Undergraduate | LTU-ENG2NAA | 2024
The Incredible True Story of The Novel
Course information for 2024 intakeView information for 2023 course intake
The Incredible True Story of The Novel
About this subject
On successful completion you will be able to:
- Articulate an understanding of novelistic realism and its relationship to social and political context in written and verbal forms.
- Demonstrate familiarity with critical and theoretical debates about the novel.
- Formulate reasoned and substantiated arguments about a number of texts.
- Synthesise knowledge about a broad range of novels in different genres and from different periods.
- Use and understand the history of the novel in formulating responses to individual texts.
- The Life and Opinions of Tristram Shandy, Gentleman
- Jane Austen and the Marriage Plot
- Great Expectations and Victorian “realism”
- To the Lighthouse
- Hauntings in Beloved
This subject is about the volatile relationship between the ever-shifting form of the novel and modernity. Beginning in the age of #booktok and Goodreads, students will explore how the 21st-century novel is shaped by larger questions about identity, belonging, the literary marketplace and the history of the novel itself. Working backwards through time to the novel-reading boom of the eighteenth century, we investigate how novels have been sites of experimentation and transformation from the genre's beginnings. Students will hone their skills in textual criticism, their understanding of literary history and theory, and their critical engagement with the role of historical, political and cultural context in making a novel's meaning. Students completing this subject will encounter a range of novels from a range of literary periods, and will develop an understanding of how the genre has mutated over time. By closely analysing how authors from different cultural moments have represented and changed the worlds they live in, this subject will enrich students' understanding of how writing, critical reading and literary analysis are part of global citizenship.
This is a level 2 subject. Please consider the subject pre-requisites before enrolling. This subject includes live sessions with the expectation of student attendance and participation.
- Textual analysis (1000 words) Close analysis of a passage selection. (25%)
- Research essay (2000 words) Research essay comparing two novels. (50%)
- Oral presentation (1000 words equivalent) Critical appraisal of a secondary source to be delivered in class or uploaded to LMS as a video or podcast. Written script to be submitted for assessment. (25%)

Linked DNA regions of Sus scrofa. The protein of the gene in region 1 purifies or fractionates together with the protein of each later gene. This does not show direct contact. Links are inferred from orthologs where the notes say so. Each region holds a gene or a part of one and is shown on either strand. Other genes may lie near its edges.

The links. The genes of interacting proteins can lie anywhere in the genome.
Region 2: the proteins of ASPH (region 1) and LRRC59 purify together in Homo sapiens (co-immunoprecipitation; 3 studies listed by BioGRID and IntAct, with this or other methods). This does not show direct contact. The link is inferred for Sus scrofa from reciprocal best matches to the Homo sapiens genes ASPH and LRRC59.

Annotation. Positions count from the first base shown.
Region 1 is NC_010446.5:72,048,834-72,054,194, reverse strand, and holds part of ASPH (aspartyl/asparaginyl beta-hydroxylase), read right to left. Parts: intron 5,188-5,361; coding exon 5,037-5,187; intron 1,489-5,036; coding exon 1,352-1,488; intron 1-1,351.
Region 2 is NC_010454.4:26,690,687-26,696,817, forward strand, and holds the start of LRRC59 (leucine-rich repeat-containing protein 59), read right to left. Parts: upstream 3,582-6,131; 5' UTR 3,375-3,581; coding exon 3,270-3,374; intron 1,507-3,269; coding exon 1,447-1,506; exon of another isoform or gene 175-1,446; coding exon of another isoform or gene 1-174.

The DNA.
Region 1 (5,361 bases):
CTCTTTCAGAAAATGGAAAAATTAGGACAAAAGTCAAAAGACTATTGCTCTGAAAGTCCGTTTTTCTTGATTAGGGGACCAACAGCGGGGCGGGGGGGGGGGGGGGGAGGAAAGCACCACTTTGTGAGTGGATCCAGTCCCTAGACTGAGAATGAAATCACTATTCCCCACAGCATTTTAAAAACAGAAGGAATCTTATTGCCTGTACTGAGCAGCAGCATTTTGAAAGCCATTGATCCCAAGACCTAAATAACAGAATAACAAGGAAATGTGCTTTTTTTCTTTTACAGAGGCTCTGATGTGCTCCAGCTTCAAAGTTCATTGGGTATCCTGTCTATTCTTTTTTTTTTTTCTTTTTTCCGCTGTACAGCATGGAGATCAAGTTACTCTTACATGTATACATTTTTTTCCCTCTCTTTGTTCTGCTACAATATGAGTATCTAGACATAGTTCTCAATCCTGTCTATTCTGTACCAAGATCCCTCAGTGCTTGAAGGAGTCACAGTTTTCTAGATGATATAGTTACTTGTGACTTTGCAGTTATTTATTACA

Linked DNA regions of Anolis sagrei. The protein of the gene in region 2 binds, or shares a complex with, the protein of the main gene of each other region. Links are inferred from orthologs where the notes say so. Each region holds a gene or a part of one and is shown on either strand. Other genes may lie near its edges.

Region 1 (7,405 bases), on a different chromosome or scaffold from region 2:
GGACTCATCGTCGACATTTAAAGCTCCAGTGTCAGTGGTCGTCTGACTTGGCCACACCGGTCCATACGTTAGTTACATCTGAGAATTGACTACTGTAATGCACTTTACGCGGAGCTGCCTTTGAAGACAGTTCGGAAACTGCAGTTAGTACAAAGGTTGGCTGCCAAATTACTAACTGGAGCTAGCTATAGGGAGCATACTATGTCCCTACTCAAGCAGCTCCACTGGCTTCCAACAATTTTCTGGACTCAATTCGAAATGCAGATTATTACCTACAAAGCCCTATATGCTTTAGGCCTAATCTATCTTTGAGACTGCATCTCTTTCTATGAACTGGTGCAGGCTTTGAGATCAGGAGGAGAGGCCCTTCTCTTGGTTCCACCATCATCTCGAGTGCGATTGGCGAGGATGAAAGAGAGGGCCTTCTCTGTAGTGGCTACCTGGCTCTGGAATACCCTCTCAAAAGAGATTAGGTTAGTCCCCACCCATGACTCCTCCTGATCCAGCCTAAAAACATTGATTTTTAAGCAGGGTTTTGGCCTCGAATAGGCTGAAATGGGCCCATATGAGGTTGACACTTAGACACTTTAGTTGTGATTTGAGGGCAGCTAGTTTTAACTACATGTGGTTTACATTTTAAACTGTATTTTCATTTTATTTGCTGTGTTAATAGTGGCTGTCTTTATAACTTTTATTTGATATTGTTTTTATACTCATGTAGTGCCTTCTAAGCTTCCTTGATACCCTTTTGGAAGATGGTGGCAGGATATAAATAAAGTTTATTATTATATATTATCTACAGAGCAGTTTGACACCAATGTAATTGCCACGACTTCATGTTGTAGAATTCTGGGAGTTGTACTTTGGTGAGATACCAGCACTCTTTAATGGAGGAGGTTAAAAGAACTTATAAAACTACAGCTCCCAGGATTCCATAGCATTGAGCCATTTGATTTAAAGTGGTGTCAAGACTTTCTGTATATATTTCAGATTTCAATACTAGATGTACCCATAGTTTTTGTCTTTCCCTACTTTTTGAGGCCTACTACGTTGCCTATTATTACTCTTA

For textbook details check your university's handbook, website or learning management system (LMS).
The third university established in Victoria, La Trobe University has a diverse community of more than 38,000 students and staff. Its commitment to excellence in teaching and research prepares students to make a bold and positive impact in today's global community. La Trobe provides Open Universities Australia with its core tenets, entrepreneurship and sustainability.
Learn more about La Trobe.
Explore La Trobe courses.
- QS Ranking 2024:
- Times Higher Education Ranking 2024:
Pre-requisites: Students must have completed 30 credit points of Level one subjects.
No additional requirements
This is in the range of 10 to 12 hours of study each week.
Equivalent full time study load (EFTSL) is one way to calculate your study load. One (1.0) EFTSL is equivalent to a full-time study load for one year.
Find out more information on Commonwealth Loans to understand what this means to your eligibility for financial support.
What to study next?
Once you’ve completed this subject it can be credited towards one of the following courses
Single subject FAQs
Single subjects are the individual components that make up a degree. With Open Universities Australia, you’re able to study many of them as stand-alone subjects, including postgraduate single subjects, without having to commit to a degree.
Each of your subjects will be held over the course of a study term, and they’ll usually require 10 to 12 hours of study each week. Subjects are identified by a title and a code, for example, Developmental Psychology, PSY20007.
First, find the degree that you would like to study on our website.
If that degree allows entry via undergraduate subjects, there will be information about this under the Entry Requirements section. You will find a list of 2-4 open enrolment subjects you need to successfully complete to qualify for admission into that qualification.
Once you pass those subjects, you will satisfy the academic requirements for the degree, and you can apply for entry.
Our student advisors are here to help you take that next step, so don’t hesitate to reach out when you’re ready! We’ve also made it easier to figure out the right way to get started on our pathways page.
When you’ve made your choice, click ‘Enrol now’ on the relevant course page and follow the prompts to begin your enrolment. We’ll ask you to supply some supporting documentation, including proof of your identity, your tax file number, and a unique student identifier (USI) during this process.
Your university will get in touch with you via email to confirm whether or not your application has been successful.
If you get stuck at any time, reach out to us and we’ll talk you through it.
You can also take a look at our online self-service enrolling instructions .
Close of enrolment times vary between universities and subjects. You can check the cut-off dates for upcoming study terms by visiting key dates.